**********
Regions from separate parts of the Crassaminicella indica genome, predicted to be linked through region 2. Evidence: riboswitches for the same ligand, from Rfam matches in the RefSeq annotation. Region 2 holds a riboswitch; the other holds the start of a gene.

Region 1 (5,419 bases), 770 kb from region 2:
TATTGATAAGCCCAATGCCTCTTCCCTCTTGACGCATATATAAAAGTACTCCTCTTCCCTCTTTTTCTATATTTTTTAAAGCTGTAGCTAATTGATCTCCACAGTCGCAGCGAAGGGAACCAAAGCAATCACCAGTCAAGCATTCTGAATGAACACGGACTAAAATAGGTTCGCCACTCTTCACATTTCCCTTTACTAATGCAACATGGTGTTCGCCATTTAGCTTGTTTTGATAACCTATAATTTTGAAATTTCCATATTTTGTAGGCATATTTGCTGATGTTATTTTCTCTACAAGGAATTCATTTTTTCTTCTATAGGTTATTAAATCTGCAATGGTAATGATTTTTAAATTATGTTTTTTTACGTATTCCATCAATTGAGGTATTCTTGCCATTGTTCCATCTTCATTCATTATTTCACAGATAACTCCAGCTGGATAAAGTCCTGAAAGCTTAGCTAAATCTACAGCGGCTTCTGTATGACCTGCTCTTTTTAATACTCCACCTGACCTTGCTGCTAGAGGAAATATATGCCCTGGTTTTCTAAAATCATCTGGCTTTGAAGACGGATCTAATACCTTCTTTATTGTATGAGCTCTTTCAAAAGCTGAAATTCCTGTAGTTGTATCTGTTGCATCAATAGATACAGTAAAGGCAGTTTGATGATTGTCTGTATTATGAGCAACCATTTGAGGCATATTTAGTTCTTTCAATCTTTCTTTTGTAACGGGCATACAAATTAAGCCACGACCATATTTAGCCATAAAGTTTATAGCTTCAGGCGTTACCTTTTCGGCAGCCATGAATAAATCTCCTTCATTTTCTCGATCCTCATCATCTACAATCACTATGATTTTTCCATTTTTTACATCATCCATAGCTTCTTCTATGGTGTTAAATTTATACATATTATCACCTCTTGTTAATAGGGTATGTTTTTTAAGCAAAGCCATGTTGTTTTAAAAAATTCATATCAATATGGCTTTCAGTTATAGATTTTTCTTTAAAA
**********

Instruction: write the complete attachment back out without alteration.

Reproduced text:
Regions from separate parts of the Crassaminicella indica genome, predicted to be linked through region 2. Evidence: riboswitches for the same ligand, from Rfam matches in the RefSeq annotation. Region 2 holds a riboswitch; the other holds the start of a gene.

Region 1 (5,419 bases), 770 kb from region 2:
TATTGATAAGCCCAATGCCTCTTCCCTCTTGACGCATATATAAAAGTACTCCTCTTCCCTCTTTTTCTATATTTTTTAAAGCTGTAGCTAATTGATCTCCACAGTCGCAGCGAAGGGAACCAAAGCAATCACCAGTCAAGCATTCTGAATGAACACGGACTAAAATAGGTTCGCCACTCTTCACATTTCCCTTTACTAATGCAACATGGTGTTCGCCATTTAGCTTGTTTTGATAACCTATAATTTTGAAATTTCCATATTTTGTAGGCATATTTGCTGATGTTATTTTCTCTACAAGGAATTCATTTTTTCTTCTATAGGTTATTAAATCTGCAATGGTAATGATTTTTAAATTATGTTTTTTTACGTATTCCATCAATTGAGGTATTCTTGCCATTGTTCCATCTTCATTCATTATTTCACAGATAACTCCAGCTGGATAAAGTCCTGAAAGCTTAGCTAAATCTACAGCGGCTTCTGTATGACCTGCTCTTTTTAATACTCCACCTGACCTTGCTGCTAGAGGAAATATATGCCCTGGTTTTCTAAAATCATCTGGCTTTGAAGACGGATCTAATACCTTCTTTATTGTATGAGCTCTTTCAAAAGCTGAAATTCCTGTAGTTGTATCTGTTGCATCAATAGATACAGTAAAGGCAGTTTGATGATTGTCTGTATTATGAGCAACCATTTGAGGCATATTTAGTTCTTTCAATCTTTCTTTTGTAACGGGCATACAAATTAAGCCACGACCATATTTAGCCATAAAGTTTATAGCTTCAGGCGTTACCTTTTCGGCAGCCATGAATAAATCTCCTTCATTTTCTCGATCCTCATCATCTACAATCACTATGATTTTTCCATTTTTTACATCATCCATAGCTTCTTCTATGGTGTTAAATTTATACATATTATCACCTCTTGTTAATAGGGTATGTTTTTTAAGCAAAGCCATGTTGTTTTAAAAAATTCATATCAATATGGCTTTCAGTTATAGATTTTTCTTTAAAA